Dubai: India’s customs authorities are clamping down on gold importers using a loophole related to platinum to circumvent the 15 per cent duty on gold bullion. It was recently that India raised the duty on gold from 10 per cent to limit using up precious dollar reserves to source bullion from overseas suppliers.
But traders soon found a loophole in the process, which is what the authorities are stepping in to stop. This is how it works:
- Traders in India would place orders for the import of platinum alloys.
- “A section of India’s bullion importers were using this route to ship in refined gold cloaked as platinum alloy,” said an industry source. “The objective is to avoid paying 15 per cent duty on gold and pay only the import duty on platinum alloy of 10.75 per cent.”
According to Indian Customs’ notification, "Any alloy containing precious metal is to be treated as an alloy of a precious metal if any one precious metal constitutes as much as 2 per cent by weight of the alloy. Hence, an alloy containing 2 per cent or more, by weight, of platinum is to be treated as an alloy of platinum.”
The importers thus declare the goods as platinum rods which comprise 4 per cent platinum and 96 per cent gold, thus ending up paying the 10.75 per cent import duty.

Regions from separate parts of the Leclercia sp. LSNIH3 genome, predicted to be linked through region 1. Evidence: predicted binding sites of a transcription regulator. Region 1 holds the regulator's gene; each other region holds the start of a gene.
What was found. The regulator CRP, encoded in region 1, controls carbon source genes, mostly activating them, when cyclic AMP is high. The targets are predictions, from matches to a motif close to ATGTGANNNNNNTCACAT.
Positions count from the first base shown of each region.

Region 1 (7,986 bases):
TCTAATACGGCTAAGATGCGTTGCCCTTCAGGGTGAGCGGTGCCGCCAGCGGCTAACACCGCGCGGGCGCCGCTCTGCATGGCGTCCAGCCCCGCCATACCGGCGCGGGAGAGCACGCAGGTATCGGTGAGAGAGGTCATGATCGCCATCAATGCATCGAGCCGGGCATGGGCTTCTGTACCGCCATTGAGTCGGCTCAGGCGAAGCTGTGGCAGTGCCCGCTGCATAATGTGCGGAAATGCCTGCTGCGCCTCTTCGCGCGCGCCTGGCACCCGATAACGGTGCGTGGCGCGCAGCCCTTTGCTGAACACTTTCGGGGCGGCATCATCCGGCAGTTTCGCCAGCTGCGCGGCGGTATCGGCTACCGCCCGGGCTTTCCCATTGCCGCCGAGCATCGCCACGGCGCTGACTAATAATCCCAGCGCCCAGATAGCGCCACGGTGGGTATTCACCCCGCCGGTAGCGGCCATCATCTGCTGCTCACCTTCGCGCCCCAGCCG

Such shipments could lead to unfair pricing practices, say Indian jewellery industry sources. Plus, of course, there is the loss of import duties for the Indian government and ‘further add to the current account deficit’, sources add.
India is the world’s second biggest consumer of gold after China.
"The use of platinum alloys by a section of bullion importers is a cause of concern,” the source added. “Such trade malpractices threaten to derail the progress of the industry towards price and quality standardisation and ethical practices.
“The government needs to bring in necessary amendments to build stringent compliance and monitoring mechanisms to ensure adherence to the rules. In addition, it needs to reassess the high gold import duty structure to prevent such duty violations in future."